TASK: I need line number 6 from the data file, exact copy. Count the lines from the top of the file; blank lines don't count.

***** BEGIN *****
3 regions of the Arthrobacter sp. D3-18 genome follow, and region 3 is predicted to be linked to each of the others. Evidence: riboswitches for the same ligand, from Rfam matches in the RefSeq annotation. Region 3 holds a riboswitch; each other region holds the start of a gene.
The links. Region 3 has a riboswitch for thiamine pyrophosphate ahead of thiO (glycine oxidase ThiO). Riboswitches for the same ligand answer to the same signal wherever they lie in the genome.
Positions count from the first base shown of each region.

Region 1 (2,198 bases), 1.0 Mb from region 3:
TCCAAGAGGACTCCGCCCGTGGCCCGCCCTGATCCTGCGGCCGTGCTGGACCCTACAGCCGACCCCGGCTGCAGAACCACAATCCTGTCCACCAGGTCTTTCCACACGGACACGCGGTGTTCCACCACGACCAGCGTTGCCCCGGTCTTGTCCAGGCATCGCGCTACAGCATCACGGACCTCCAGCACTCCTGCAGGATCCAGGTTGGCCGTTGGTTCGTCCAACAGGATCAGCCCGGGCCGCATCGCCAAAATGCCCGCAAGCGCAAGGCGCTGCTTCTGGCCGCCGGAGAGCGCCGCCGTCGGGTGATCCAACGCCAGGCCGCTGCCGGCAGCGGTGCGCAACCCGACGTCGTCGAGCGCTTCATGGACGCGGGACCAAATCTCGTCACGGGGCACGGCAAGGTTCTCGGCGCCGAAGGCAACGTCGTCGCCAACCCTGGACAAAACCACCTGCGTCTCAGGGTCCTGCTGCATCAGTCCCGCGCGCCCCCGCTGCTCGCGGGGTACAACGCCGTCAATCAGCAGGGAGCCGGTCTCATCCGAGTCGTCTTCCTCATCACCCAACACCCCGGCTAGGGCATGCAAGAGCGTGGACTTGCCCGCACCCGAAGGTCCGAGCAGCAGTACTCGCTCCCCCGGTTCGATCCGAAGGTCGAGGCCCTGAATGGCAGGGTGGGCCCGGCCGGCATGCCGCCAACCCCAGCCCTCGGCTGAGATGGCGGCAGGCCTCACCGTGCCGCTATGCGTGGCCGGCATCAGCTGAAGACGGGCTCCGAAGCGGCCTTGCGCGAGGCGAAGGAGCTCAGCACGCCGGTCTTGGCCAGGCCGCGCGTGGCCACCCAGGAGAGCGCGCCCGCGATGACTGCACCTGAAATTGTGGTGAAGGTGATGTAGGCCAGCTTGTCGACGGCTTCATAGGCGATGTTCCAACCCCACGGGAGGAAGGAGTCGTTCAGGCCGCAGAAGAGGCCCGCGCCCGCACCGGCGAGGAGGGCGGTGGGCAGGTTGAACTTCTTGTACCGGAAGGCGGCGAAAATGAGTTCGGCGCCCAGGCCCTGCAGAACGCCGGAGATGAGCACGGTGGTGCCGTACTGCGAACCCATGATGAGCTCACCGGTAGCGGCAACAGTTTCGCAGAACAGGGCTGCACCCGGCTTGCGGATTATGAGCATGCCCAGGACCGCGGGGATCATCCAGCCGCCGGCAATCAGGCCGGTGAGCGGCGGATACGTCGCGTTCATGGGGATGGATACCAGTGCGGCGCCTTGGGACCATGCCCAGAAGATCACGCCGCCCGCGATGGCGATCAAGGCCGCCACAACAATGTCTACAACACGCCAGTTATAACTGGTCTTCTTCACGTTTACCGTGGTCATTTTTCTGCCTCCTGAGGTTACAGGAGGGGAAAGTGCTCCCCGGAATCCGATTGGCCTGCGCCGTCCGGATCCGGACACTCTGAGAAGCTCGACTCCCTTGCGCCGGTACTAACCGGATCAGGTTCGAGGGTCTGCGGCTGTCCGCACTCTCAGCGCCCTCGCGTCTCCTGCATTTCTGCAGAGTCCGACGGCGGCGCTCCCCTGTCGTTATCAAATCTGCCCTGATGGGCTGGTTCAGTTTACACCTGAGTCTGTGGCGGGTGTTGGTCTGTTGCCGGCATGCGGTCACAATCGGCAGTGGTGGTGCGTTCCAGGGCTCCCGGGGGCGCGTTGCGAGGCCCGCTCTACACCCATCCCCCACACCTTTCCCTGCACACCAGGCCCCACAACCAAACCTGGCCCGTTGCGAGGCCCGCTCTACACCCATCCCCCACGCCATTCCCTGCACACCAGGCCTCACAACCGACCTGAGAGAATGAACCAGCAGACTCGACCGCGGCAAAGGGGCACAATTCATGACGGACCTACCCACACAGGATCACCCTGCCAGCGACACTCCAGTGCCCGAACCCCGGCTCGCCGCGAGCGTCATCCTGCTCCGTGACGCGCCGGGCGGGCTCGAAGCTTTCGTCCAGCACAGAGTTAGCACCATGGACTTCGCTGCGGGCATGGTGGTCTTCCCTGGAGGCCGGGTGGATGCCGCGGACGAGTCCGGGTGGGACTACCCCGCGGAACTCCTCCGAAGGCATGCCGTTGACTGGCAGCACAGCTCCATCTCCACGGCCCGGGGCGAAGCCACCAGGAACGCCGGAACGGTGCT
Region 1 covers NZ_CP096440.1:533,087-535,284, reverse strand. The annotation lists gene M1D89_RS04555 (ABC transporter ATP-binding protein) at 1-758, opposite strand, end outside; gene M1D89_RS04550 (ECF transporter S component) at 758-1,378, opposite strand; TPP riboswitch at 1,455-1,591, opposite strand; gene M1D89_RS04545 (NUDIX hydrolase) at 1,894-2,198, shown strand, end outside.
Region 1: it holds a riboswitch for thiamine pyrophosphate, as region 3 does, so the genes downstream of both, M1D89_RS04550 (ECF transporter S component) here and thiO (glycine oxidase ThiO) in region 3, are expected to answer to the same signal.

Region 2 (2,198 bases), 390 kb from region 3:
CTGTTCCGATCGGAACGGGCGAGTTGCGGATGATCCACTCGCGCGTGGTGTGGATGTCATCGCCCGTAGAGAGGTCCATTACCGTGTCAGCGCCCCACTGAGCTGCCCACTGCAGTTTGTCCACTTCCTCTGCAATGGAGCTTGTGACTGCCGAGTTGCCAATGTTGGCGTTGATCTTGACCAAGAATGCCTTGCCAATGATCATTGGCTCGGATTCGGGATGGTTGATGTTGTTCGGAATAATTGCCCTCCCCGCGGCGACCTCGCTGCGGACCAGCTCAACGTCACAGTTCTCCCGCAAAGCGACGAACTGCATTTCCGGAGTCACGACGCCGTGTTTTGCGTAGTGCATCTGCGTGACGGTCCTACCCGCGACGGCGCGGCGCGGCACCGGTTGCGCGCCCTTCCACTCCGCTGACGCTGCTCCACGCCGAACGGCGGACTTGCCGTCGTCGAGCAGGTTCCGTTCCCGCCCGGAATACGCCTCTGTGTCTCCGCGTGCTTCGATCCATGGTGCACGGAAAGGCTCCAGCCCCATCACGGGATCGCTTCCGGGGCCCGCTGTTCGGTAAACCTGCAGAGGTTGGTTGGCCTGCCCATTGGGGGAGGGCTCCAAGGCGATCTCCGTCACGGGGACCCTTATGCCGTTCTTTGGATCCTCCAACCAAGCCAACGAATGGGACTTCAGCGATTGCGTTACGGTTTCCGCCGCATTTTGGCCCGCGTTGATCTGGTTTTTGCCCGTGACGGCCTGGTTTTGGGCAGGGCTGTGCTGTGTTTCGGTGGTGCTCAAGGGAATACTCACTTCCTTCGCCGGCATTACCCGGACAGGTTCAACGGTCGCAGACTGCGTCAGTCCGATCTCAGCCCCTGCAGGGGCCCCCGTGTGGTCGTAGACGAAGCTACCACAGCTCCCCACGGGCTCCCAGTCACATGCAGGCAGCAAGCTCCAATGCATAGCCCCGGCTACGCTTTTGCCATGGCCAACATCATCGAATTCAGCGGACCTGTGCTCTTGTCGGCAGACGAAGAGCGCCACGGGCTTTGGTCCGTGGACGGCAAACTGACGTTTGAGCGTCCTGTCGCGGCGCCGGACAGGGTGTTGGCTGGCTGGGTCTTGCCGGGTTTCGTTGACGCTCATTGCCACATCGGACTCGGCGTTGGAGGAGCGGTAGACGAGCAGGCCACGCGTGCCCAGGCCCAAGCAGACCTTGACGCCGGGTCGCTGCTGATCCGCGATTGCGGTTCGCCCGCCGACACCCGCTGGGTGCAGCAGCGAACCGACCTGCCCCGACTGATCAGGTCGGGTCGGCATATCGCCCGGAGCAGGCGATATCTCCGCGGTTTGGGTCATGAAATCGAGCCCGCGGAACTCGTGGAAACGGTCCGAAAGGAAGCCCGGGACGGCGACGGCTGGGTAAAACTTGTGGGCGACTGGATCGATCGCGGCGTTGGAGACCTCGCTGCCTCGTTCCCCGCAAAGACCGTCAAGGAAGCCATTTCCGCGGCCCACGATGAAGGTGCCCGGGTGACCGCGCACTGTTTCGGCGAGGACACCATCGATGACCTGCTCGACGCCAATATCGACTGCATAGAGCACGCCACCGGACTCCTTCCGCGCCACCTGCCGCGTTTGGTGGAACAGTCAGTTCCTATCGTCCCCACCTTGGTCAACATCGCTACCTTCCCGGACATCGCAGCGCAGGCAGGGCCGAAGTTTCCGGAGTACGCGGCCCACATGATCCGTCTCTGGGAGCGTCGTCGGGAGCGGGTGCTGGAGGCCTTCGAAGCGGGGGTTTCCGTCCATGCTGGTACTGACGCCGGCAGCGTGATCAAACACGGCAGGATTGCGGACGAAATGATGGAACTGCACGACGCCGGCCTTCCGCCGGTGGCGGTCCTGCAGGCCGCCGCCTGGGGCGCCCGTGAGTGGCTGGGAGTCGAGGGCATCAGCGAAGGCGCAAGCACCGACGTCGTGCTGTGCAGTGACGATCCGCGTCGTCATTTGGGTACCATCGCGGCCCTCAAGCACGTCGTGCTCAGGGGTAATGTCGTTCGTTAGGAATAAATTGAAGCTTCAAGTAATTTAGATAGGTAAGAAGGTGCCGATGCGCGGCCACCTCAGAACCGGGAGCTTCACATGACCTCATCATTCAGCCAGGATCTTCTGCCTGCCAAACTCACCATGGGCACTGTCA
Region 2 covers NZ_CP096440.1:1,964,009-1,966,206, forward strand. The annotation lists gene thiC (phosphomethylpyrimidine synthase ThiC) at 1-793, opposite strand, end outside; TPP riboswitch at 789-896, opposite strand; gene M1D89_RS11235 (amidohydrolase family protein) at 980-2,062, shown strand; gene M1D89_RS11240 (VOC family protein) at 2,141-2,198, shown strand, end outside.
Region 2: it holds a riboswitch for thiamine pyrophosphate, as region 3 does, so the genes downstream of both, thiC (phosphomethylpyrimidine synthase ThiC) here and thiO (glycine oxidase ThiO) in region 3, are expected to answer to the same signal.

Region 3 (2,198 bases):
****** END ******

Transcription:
Region 1 covers NZ_CP096440.1:533,087-535,284, reverse strand. The annotation lists gene M1D89_RS04555 (ABC transporter ATP-binding protein) at 1-758, opposite strand, end outside; gene M1D89_RS04550 (ECF transporter S component) at 758-1,378, opposite strand; TPP riboswitch at 1,455-1,591, opposite strand; gene M1D89_RS04545 (NUDIX hydrolase) at 1,894-2,198, shown strand, end outside.